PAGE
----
Argentina Repeats Sovereignty Claim To Malvinas On Bicentennial Of Raising Flag Over Land

Argentina Repeats Sovereignty Claim To Malvinas On Bicentennial Of Raising Flag Over Land

Argentina has reaffirmed its sovereignty claims to the UK-ruled Falkland Islands on the bicentennial of the first raising of its flag over the archipelago that it calls the Malvinas.

Argentina has reaffirmed its sovereignty claims to the UK-ruled Falkland Islands on the bicentennial of the first raising of its flag over the archipelago that it calls the Malvinas.

In a three-page article timed to the anniversary of the event, Felipe Carlos Sola, the Argentine minister of foreign affairs, international trade and worship, offers a historical insight into what Buenos Aires sees as the origins of its sovereignty rights to the piece of land.

"November 6th 2020 marks an anniversary of great relevance in the protracted sovereignty dispute over the Question of the Malvinas Islands: on this date, two hundred years ago, [US national at the service of the Argentine Navy] David Jewett took possession of the Malvinas Islands, raising the Argentine flag in the Islands for the first time," Sola said in the article, shared by the Argentine Foreign Ministry with Sputnik.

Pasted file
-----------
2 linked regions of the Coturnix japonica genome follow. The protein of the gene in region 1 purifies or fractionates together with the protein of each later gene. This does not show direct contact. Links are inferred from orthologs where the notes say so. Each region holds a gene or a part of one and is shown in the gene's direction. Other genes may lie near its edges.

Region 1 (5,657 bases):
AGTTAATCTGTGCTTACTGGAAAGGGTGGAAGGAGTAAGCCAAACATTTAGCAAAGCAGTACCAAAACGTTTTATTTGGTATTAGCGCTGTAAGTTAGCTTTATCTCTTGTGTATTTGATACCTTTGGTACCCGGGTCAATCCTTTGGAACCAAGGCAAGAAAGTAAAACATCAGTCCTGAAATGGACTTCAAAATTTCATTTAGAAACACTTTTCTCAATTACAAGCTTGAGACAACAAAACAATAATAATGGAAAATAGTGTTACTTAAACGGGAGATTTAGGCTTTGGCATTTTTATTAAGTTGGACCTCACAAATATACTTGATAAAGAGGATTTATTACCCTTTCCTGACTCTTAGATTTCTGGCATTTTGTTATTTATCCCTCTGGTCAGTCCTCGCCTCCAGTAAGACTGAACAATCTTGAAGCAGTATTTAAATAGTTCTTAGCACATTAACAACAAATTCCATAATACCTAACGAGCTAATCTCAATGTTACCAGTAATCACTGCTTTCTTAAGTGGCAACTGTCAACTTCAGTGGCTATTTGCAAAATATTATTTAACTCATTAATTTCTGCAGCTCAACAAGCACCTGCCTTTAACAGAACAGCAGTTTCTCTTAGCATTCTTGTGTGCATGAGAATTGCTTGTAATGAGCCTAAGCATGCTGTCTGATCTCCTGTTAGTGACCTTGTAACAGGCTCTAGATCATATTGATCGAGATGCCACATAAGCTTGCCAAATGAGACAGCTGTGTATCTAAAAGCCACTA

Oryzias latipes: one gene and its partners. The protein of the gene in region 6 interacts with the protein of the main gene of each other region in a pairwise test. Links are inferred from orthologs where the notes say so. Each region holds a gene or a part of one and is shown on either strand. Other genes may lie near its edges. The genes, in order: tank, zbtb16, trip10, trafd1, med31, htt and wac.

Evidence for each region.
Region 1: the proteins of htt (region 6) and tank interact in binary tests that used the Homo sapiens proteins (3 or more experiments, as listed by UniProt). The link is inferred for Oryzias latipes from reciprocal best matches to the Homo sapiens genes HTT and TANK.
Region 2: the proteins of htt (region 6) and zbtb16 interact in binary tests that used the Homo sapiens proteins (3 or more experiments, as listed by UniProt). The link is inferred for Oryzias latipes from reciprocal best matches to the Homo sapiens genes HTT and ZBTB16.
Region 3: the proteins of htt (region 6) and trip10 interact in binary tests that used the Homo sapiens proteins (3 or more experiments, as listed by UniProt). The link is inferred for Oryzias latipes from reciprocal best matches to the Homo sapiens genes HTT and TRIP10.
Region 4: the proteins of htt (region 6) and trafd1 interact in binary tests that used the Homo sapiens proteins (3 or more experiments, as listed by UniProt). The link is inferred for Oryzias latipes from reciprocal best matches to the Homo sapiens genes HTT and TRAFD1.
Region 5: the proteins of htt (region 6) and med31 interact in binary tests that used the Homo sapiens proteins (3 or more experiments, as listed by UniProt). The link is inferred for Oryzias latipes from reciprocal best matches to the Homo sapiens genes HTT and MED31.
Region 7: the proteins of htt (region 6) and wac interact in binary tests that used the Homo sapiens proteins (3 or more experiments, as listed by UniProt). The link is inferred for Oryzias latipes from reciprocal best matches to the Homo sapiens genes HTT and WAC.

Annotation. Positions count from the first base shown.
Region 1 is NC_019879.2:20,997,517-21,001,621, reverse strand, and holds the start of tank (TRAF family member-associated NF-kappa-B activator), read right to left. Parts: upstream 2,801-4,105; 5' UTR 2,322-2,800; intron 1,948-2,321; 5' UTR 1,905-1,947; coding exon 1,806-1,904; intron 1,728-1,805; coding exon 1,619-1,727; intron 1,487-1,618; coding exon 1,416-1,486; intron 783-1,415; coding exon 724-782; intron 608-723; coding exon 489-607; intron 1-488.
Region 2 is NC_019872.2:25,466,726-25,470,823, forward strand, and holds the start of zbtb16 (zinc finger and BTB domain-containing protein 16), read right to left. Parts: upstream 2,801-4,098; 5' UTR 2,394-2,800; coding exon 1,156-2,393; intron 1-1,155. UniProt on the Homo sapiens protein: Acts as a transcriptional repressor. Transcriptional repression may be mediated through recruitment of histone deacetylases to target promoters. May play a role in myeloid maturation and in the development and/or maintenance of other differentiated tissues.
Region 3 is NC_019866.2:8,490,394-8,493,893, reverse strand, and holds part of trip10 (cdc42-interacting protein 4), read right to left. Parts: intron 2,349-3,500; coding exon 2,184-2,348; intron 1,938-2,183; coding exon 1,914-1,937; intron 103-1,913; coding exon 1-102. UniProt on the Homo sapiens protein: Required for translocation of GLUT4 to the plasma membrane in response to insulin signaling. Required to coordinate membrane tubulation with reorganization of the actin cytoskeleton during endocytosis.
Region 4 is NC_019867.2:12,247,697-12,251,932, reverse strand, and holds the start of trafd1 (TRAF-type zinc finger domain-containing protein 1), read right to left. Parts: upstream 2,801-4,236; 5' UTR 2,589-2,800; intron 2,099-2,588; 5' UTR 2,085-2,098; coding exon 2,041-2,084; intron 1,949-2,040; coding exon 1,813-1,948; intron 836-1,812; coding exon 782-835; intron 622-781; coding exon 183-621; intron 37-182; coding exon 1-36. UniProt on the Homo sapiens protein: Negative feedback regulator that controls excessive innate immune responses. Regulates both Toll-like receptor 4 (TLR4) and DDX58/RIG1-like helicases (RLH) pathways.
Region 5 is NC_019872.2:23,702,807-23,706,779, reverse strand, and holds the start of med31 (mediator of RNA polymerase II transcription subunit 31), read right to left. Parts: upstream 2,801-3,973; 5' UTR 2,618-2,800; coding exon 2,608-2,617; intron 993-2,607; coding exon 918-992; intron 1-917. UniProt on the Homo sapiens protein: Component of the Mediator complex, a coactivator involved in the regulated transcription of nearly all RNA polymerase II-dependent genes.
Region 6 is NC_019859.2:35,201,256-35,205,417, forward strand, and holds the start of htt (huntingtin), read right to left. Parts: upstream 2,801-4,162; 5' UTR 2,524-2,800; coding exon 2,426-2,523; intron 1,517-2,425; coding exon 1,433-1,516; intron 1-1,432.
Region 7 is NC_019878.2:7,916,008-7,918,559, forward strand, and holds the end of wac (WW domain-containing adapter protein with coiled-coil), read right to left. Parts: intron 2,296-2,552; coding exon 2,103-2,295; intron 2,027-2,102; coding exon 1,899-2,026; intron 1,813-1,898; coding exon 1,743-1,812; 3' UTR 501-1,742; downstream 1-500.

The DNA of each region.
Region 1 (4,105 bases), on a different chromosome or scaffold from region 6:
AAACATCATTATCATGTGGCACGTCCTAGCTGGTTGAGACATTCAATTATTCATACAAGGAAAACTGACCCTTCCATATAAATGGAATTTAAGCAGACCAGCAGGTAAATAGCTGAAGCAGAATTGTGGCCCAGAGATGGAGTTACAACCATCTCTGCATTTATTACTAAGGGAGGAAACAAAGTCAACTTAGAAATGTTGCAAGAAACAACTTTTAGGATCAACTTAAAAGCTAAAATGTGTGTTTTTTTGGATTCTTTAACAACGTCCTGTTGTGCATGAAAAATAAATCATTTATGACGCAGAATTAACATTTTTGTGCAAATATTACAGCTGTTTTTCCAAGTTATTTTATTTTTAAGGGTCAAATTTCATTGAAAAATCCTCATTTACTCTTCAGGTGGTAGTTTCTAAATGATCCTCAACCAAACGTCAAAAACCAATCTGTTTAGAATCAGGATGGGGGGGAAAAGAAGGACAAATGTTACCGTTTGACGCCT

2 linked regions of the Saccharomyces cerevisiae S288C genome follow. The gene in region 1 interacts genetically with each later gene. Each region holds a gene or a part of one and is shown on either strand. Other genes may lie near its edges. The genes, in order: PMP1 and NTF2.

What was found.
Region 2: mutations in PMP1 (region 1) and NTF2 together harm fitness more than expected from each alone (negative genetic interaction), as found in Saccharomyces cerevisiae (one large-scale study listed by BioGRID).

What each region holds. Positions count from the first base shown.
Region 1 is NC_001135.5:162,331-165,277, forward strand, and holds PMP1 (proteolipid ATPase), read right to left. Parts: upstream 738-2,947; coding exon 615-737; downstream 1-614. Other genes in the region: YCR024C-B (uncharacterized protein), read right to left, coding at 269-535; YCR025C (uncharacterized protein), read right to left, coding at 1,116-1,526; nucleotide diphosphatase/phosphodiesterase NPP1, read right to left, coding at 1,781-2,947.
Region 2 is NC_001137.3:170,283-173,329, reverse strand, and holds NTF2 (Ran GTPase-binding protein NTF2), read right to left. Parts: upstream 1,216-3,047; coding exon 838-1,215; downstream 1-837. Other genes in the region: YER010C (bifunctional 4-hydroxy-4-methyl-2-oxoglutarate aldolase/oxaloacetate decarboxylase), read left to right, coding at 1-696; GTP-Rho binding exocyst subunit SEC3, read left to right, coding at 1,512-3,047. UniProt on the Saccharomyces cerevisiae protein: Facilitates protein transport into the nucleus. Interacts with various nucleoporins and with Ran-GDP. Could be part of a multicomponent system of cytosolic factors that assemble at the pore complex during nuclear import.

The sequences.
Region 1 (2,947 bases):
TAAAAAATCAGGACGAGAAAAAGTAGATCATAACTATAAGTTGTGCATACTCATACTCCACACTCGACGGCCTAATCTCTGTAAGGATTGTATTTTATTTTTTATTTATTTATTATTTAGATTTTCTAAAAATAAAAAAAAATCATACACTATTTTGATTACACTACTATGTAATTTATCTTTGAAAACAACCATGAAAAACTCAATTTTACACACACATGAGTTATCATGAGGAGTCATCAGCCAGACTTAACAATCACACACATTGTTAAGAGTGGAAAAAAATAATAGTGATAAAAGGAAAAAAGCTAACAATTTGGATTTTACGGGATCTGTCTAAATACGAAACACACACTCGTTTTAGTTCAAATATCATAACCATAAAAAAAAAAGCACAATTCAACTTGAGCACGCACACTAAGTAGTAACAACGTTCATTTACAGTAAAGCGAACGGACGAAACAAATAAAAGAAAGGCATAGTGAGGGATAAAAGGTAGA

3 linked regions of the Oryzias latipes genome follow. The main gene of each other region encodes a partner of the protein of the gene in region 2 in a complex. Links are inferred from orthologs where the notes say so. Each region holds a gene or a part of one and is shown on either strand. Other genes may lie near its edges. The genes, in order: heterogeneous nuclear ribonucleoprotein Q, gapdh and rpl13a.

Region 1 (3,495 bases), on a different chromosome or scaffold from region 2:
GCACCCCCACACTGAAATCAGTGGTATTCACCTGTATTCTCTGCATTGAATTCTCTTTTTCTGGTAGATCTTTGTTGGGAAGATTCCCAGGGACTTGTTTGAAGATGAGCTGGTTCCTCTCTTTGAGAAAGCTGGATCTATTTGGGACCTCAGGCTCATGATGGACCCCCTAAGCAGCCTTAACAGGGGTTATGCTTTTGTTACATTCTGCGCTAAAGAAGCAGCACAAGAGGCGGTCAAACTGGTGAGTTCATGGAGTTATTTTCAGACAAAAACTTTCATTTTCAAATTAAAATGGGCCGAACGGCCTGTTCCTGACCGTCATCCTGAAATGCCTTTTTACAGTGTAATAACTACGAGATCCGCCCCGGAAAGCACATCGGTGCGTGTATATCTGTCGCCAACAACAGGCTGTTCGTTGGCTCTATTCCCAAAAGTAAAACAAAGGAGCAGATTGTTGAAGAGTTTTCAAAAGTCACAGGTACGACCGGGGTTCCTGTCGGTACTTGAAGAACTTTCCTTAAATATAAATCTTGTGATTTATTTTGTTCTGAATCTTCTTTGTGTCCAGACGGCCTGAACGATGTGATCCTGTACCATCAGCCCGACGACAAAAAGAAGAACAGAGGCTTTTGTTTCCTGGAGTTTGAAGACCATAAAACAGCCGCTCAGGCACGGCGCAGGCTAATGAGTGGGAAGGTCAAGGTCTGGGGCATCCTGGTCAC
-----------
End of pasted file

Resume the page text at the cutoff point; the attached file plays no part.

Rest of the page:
According to Sola, the event was seen internationally as "an official and public act that demonstrated the effective exercise of Argentine sovereignty - inherited from Spain" - over the islands, which "was not contested by the United Kingdom ... or any other foreign power" at the time.

"This significant act is a fundamental link in the long chain of measures that, beginning with the first national government and ending with the forced removal of the Argentine authorities from Puerto Soledad in January 1833, demonstrate the young Argentine State's continued and effective occupation and exercise of sovereignty over the Malvinas Islands," he said.

The minister stressed that the 1833 "usurpation" of the islands by the British Royal Navy, "which took place in times of peace, without a declaration of war, has never been consented by Argentina."

"Since then, and for the following 187 years, different Argentine governments have permanently claimed for the restitution of the full exercise of sovereignty over the Islands," Sola stated, noting that "the international community's support" had been fundamental in this claim.

The Falkland Islands, or the Malvinas remain the subject of a long-standing dispute between Argentina and the United Kingdom, which led to an armed conflict in 1982, resulting in London's victory. At that time Argentina attempted to establish itself on the islands, controlled by the UK since 1833, by force.

In March 2013, the archipelago held a referendum on the status of the territory, with 99.8 percent of local residents having preferred to remain a UK overseas territory. Argentina has not recognized the vote's results.